Believe those who are seeking the truth. Doubt those who find it. Andre Gide

Monday, August 31, 2015

Arguments for and against lift off

Should the Fed raise its policy rate this September or not? Seems like a lot of people want to know. For those not following the discussion closely, let me try to summarize what I think are the main arguments for and against a September rate increase.

The main argument for postponing "lift off" goes as follows. The Fed has a mandate to stabilize inflation and unemployment around a set of targets: 2% for inflation and (say) 5% for unemployment. We are presently a bit below the inflation target and a bit above the unemployment rate target. IF one believes that raising the policy rate will move inflation downward and unemployment upward, why would one want to do so right now? How can it make sense to undertake an action that is likely to move both inflation and unemployment further away from their targets? Better hold off for now and await incoming data. There is absolutely no sign of inflation either right now or in the future. If anything, market-based measures of expected inflation are falling.

The main argument for lift off goes as follows. While inflation and unemployment are presently away from their targets (and not by much), this does not mean that ZIRP is consistent with keeping these variables near their targets in the near and medium term. ZIRP has been helpful in bringing unemployment down, but its trajectory is such that it may very well fall below its "natural" rate. IF one believes in the Phillips curve, then undershooting the unemployment rate target will manifest itself as inflationary pressure. And while inflation is presently low, there are reasons to believe this to be transitory. If it is, and if unemployment continues to fall, the Fed may find itself with inflation running above target. At that point the Fed would have to  raise its policy rate much more aggressively than it is contemplating now. Better to raise a modest 25 bp in September (at press conference) rather than wait for December or later (there is no press conference scheduled for the October FOMC meeting). The Fed can keep its policy rate low, or even reverse course as economic conditions dictate. This is still a very easy monetary policy. And it is not unreasonable for the Fed to act in a manner that prevents it from falling "behind the curve" (as it has arguably done in the past).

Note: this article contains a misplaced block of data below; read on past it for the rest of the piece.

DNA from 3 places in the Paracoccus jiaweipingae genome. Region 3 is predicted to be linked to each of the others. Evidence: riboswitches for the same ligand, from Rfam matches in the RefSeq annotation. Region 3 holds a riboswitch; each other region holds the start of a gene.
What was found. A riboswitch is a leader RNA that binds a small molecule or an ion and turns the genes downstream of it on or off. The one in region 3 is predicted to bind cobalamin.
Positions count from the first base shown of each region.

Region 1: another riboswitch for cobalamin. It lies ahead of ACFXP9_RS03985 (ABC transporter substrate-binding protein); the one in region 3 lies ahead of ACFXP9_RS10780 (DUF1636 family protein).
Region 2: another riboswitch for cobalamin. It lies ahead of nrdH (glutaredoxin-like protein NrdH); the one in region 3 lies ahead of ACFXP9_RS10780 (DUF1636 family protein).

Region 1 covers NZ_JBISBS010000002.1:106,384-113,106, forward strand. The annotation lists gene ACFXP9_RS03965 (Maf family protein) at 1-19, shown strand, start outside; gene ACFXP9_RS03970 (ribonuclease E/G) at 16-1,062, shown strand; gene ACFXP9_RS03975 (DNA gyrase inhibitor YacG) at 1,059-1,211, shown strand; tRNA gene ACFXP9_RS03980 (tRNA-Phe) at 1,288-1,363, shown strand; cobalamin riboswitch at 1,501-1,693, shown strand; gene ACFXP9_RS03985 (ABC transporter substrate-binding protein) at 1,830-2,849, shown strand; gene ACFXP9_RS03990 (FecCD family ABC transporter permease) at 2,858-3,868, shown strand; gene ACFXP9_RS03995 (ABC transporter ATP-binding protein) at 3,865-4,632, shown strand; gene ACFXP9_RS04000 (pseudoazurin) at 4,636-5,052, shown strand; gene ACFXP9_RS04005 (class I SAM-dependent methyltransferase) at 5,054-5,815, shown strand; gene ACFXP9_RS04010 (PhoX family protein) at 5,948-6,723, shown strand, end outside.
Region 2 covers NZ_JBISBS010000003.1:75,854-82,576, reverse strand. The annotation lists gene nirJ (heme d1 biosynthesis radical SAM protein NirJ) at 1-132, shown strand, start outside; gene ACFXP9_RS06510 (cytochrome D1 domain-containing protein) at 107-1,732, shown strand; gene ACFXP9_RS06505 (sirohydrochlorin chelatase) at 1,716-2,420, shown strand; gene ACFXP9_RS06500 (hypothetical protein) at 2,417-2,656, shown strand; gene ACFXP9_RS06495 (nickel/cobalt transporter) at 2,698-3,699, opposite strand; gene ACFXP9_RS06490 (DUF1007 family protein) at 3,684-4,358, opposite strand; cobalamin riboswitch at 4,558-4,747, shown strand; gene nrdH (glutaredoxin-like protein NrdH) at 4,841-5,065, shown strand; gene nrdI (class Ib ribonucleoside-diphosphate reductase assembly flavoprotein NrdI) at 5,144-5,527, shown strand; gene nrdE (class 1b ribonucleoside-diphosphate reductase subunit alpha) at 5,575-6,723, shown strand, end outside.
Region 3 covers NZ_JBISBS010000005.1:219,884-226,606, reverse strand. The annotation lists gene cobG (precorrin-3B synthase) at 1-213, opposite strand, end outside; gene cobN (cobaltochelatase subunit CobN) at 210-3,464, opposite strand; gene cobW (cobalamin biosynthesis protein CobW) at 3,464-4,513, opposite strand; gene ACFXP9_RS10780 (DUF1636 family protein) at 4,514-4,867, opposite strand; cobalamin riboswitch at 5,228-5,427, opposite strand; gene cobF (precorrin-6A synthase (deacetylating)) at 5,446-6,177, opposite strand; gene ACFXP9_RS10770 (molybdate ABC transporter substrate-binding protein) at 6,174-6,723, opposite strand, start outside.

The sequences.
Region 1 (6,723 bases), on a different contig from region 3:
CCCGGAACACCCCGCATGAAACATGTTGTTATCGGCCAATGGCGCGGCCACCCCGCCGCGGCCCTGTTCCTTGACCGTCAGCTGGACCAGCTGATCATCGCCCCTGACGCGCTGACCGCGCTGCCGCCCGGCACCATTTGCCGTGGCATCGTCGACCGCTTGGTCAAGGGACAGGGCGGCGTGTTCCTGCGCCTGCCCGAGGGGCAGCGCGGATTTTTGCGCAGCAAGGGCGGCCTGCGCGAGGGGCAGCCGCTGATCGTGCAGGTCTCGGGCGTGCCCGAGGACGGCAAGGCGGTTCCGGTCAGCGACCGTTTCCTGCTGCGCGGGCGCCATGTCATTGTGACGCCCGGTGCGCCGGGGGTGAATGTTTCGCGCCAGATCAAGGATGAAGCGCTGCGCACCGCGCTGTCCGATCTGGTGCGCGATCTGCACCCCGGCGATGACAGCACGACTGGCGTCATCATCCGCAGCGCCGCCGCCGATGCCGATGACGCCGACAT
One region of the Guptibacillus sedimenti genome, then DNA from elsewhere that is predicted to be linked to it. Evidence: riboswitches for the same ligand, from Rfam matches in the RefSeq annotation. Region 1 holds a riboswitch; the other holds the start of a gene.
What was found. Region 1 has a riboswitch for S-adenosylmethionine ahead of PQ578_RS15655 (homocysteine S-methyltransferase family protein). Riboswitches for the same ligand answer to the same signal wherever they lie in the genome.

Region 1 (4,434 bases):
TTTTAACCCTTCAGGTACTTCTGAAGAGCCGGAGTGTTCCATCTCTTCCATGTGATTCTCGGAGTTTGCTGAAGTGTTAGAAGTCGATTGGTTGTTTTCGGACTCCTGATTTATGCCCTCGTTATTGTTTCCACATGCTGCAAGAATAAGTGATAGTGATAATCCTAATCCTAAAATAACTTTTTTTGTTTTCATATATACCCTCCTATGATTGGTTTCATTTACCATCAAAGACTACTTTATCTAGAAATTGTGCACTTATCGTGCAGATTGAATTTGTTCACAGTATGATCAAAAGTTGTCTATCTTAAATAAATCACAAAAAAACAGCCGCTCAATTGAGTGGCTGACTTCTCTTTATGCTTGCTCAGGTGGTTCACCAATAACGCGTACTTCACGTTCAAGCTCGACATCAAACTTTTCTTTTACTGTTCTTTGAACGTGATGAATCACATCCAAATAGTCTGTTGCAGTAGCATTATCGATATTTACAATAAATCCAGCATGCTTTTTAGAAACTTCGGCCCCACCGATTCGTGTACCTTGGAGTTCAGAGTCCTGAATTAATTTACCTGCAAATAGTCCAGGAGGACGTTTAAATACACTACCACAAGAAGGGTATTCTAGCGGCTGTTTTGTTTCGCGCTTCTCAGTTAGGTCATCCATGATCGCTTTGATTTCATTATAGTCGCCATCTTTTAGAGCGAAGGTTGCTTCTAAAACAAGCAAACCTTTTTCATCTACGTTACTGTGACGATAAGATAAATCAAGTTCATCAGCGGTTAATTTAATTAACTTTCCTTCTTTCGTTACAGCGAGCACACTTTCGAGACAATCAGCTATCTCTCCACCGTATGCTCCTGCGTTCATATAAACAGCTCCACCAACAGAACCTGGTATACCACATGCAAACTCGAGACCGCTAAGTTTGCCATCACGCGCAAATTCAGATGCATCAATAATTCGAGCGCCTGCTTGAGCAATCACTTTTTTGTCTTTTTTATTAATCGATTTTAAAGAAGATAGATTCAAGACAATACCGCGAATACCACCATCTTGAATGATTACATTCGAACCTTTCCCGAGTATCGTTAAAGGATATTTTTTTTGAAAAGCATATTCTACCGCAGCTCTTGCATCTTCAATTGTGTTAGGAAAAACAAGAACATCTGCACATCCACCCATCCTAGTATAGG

Of course, both of these views are predicated on essentially the same theoretical (essentially New Keynesian) framework. If you don't buy into this framework (for what it's worth, I do not), you're likely to have a different set of policy recommendations. Feel free to propose yours below!


  1. Does it make sense to explain that inflation expectations are low because ZIRP implies the Fed forecasting lower growth into the future? So that raising the rate next month signals to the market the the Fed is confident in future growth... which should raise inflation expectations and then inflation?

    Not sure if I have it right.

    1. I am aware of a few people who make this argument. In principle, it makes sense if one believes that the FOMC consistently has access to better information than the market. But if this is true, then why not just release the information and make it public? In truth, the necessary information advantage does not exist. Therefore, the argument is suspect, in my view.